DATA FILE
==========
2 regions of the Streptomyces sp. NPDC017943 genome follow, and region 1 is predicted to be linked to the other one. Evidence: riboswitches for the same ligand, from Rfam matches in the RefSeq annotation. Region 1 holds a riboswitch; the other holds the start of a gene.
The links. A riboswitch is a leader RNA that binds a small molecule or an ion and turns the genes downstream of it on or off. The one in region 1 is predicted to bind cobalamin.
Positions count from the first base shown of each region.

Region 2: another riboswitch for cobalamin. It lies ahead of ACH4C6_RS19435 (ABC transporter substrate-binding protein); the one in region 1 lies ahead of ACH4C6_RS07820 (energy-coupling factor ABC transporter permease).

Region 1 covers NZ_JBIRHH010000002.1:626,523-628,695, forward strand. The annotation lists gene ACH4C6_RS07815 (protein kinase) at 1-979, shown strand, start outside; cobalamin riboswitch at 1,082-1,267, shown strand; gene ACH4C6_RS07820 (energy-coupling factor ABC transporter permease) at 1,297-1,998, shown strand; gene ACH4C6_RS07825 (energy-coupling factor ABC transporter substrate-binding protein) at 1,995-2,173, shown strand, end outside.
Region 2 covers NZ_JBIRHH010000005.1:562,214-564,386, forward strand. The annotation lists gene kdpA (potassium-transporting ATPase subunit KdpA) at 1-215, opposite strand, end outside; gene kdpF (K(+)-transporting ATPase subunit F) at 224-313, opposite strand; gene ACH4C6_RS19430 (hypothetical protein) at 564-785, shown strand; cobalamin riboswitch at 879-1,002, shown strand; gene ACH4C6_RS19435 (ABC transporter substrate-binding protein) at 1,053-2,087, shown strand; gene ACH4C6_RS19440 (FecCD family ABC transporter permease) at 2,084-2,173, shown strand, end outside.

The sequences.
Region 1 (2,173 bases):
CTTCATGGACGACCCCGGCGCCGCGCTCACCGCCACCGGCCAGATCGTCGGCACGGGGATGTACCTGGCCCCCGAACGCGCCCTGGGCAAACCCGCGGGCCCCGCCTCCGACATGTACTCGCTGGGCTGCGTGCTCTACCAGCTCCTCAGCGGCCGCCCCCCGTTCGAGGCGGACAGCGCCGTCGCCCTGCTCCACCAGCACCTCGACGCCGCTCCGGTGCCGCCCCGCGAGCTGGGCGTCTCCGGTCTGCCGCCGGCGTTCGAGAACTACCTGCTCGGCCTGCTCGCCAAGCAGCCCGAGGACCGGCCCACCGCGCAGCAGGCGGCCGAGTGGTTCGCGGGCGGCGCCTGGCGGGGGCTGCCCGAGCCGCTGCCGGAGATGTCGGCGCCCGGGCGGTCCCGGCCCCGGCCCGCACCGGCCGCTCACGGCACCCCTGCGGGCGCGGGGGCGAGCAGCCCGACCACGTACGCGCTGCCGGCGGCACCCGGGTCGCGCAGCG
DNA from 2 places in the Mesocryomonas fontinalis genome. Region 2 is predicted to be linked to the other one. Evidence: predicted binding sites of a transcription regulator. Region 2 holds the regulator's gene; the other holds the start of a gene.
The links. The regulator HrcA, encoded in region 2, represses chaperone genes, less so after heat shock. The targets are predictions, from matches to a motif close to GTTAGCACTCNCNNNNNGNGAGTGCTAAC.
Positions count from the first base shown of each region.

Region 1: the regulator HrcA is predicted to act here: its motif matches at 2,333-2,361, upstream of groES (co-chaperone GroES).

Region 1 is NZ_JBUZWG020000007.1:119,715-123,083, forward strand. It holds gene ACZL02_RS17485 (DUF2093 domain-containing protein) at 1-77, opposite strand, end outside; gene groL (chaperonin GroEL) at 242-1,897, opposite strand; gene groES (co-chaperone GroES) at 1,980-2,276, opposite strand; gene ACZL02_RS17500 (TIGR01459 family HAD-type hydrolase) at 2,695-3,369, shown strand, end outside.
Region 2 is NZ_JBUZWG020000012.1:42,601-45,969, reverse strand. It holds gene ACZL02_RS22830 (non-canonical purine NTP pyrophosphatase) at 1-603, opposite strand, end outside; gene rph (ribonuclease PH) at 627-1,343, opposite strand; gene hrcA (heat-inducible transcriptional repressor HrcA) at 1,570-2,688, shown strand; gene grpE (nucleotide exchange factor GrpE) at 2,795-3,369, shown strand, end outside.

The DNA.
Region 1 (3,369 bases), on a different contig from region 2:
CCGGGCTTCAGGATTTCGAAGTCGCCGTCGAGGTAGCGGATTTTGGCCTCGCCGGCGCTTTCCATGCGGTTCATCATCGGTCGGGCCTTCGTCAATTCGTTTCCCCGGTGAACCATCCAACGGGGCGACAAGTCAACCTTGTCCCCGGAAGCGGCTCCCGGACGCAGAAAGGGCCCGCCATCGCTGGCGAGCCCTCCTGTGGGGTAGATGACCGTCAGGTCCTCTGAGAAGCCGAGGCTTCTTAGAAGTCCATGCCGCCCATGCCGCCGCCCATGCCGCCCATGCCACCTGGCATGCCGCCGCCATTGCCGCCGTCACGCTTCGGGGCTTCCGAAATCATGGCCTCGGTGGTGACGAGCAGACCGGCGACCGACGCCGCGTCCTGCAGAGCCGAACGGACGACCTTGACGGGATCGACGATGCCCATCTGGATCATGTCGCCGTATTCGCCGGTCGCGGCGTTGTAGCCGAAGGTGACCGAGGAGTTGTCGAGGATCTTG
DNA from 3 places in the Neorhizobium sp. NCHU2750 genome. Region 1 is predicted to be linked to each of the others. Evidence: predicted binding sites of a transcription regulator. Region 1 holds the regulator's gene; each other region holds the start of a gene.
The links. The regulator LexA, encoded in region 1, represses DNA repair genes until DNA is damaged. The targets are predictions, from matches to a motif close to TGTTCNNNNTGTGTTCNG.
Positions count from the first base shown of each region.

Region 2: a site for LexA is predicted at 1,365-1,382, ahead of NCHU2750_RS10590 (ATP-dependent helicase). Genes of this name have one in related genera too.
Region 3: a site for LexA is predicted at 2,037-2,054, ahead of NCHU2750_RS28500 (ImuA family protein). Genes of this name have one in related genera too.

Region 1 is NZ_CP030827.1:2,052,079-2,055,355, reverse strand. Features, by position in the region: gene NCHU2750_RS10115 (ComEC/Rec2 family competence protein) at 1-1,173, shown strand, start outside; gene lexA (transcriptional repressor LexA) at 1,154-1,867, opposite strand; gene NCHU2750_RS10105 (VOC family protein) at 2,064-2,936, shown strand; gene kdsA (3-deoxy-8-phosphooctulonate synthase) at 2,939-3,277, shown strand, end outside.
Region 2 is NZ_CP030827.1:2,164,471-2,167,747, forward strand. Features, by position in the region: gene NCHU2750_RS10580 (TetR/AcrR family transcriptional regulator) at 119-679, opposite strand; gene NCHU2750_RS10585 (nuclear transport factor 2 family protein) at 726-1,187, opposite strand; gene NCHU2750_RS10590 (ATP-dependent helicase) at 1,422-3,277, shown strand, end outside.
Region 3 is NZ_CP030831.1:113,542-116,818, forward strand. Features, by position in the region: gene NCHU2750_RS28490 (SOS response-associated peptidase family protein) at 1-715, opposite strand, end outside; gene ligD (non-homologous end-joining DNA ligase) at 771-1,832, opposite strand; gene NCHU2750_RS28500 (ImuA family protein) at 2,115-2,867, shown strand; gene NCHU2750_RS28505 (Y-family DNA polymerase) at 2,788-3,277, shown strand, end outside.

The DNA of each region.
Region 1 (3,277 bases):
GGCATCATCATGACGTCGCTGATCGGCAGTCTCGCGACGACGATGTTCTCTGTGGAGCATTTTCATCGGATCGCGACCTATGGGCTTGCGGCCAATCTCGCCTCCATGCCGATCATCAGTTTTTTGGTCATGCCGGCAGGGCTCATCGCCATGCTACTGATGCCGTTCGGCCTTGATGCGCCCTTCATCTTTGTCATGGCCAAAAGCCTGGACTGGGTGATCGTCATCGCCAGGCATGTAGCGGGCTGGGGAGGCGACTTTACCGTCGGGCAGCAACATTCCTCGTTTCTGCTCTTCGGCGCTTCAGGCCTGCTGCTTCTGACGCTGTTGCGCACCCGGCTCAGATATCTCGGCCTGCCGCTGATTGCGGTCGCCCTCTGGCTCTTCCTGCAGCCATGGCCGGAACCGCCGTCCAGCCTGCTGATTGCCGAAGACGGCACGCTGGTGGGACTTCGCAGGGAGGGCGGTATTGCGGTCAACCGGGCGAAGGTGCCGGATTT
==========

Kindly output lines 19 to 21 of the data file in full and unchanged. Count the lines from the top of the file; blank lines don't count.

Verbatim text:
DNA from 3 places in the Neorhizobium sp. NCHU2750 genome. Region 1 is predicted to be linked to each of the others. Evidence: predicted binding sites of a transcription regulator. Region 1 holds the regulator's gene; each other region holds the start of a gene.
The links. The regulator LexA, encoded in region 1, represses DNA repair genes until DNA is damaged. The targets are predictions, from matches to a motif close to TGTTCNNNNTGTGTTCNG.
Positions count from the first base shown of each region.